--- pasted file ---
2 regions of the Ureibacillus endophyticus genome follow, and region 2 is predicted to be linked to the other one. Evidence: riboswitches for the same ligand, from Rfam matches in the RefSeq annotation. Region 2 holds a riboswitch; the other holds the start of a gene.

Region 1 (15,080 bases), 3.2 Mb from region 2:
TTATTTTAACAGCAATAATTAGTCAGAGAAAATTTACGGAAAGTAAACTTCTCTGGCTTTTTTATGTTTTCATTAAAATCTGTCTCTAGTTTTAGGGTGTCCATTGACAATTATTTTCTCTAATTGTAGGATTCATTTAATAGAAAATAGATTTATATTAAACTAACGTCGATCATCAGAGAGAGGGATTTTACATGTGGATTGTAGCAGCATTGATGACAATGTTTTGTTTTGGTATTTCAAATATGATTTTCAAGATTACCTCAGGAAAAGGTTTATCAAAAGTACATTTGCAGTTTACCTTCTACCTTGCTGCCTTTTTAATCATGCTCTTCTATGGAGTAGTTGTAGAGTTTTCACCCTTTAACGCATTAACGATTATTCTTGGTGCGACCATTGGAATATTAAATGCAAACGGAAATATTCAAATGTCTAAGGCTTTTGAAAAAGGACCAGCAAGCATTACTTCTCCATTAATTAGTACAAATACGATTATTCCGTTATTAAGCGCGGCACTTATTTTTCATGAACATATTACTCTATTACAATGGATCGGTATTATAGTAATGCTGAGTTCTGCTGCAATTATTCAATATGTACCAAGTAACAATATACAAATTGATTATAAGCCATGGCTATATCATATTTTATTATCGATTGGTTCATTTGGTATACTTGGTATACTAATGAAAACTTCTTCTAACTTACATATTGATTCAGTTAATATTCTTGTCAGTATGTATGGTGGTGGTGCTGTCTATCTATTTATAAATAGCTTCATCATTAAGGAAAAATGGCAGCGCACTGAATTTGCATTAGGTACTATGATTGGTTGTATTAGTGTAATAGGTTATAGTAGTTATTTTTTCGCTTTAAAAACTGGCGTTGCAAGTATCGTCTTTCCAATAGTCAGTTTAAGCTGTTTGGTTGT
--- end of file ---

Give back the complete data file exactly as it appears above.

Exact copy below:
2 regions of the Ureibacillus endophyticus genome follow, and region 2 is predicted to be linked to the other one. Evidence: riboswitches for the same ligand, from Rfam matches in the RefSeq annotation. Region 2 holds a riboswitch; the other holds the start of a gene.

Region 1 (15,080 bases), 3.2 Mb from region 2:
TTATTTTAACAGCAATAATTAGTCAGAGAAAATTTACGGAAAGTAAACTTCTCTGGCTTTTTTATGTTTTCATTAAAATCTGTCTCTAGTTTTAGGGTGTCCATTGACAATTATTTTCTCTAATTGTAGGATTCATTTAATAGAAAATAGATTTATATTAAACTAACGTCGATCATCAGAGAGAGGGATTTTACATGTGGATTGTAGCAGCATTGATGACAATGTTTTGTTTTGGTATTTCAAATATGATTTTCAAGATTACCTCAGGAAAAGGTTTATCAAAAGTACATTTGCAGTTTACCTTCTACCTTGCTGCCTTTTTAATCATGCTCTTCTATGGAGTAGTTGTAGAGTTTTCACCCTTTAACGCATTAACGATTATTCTTGGTGCGACCATTGGAATATTAAATGCAAACGGAAATATTCAAATGTCTAAGGCTTTTGAAAAAGGACCAGCAAGCATTACTTCTCCATTAATTAGTACAAATACGATTATTCCGTTATTAAGCGCGGCACTTATTTTTCATGAACATATTACTCTATTACAATGGATCGGTATTATAGTAATGCTGAGTTCTGCTGCAATTATTCAATATGTACCAAGTAACAATATACAAATTGATTATAAGCCATGGCTATATCATATTTTATTATCGATTGGTTCATTTGGTATACTTGGTATACTAATGAAAACTTCTTCTAACTTACATATTGATTCAGTTAATATTCTTGTCAGTATGTATGGTGGTGGTGCTGTCTATCTATTTATAAATAGCTTCATCATTAAGGAAAAATGGCAGCGCACTGAATTTGCATTAGGTACTATGATTGGTTGTATTAGTGTAATAGGTTATAGTAGTTATTTTTTCGCTTTAAAAACTGGCGTTGCAAGTATCGTCTTTCCAATAGTCAGTTTAAGCTGTTTGGTTGT